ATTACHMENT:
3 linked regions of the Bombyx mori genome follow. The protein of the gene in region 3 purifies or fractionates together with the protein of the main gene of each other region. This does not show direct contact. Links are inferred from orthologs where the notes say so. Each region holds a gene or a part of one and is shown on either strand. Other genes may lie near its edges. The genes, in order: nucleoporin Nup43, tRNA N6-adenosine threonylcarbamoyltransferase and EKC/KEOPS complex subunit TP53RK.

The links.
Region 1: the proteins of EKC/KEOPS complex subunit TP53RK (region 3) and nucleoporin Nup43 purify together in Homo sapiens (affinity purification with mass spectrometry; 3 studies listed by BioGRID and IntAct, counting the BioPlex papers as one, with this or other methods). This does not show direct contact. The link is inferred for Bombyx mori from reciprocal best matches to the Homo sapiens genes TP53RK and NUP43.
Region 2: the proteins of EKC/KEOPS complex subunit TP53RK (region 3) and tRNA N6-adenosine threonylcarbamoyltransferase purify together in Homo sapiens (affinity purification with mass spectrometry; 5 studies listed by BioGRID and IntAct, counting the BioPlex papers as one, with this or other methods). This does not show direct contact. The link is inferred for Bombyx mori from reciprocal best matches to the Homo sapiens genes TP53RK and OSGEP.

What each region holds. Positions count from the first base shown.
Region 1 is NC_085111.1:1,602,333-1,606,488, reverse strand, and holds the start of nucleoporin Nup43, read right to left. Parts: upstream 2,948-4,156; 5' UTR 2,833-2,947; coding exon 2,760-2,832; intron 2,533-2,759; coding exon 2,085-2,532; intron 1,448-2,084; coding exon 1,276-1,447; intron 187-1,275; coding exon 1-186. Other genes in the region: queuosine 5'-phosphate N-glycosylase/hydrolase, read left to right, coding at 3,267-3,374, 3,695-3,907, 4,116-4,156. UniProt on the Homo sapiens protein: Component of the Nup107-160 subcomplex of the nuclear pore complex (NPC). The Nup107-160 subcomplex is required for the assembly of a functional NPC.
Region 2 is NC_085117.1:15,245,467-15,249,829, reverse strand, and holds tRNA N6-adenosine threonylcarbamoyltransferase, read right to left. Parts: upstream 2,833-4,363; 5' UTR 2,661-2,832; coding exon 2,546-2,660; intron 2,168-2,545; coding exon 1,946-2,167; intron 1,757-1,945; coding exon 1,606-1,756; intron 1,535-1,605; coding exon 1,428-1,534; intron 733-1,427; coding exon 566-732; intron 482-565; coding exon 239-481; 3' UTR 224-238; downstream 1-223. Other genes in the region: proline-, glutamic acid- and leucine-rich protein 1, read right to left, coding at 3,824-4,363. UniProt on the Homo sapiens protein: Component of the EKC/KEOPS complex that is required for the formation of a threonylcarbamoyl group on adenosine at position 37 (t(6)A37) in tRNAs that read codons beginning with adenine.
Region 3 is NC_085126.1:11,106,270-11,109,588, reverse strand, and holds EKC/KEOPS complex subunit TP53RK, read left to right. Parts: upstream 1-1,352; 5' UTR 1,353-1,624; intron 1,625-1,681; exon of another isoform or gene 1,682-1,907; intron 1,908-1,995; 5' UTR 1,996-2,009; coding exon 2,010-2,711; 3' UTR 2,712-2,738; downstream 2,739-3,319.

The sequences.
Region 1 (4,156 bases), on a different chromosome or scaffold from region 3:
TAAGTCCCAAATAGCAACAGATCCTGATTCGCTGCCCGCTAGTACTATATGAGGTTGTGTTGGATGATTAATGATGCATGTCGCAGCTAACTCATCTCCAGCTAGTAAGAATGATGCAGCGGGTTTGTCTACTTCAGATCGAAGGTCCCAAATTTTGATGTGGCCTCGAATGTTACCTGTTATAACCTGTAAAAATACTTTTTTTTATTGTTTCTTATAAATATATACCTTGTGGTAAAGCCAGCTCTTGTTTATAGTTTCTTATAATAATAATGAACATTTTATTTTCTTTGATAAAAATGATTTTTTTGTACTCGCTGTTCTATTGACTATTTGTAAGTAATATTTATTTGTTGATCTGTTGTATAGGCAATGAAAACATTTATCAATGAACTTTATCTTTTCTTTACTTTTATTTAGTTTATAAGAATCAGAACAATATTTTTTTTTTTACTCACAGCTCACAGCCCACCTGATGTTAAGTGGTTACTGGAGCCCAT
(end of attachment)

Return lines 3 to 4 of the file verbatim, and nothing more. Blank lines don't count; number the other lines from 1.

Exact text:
Region 1: the proteins of EKC/KEOPS complex subunit TP53RK (region 3) and nucleoporin Nup43 purify together in Homo sapiens (affinity purification with mass spectrometry; 3 studies listed by BioGRID and IntAct, counting the BioPlex papers as one, with this or other methods). This does not show direct contact. The link is inferred for Bombyx mori from reciprocal best matches to the Homo sapiens genes TP53RK and NUP43.
Region 2: the proteins of EKC/KEOPS complex subunit TP53RK (region 3) and tRNA N6-adenosine threonylcarbamoyltransferase purify together in Homo sapiens (affinity purification with mass spectrometry; 5 studies listed by BioGRID and IntAct, counting the BioPlex papers as one, with this or other methods). This does not show direct contact. The link is inferred for Bombyx mori from reciprocal best matches to the Homo sapiens genes TP53RK and OSGEP.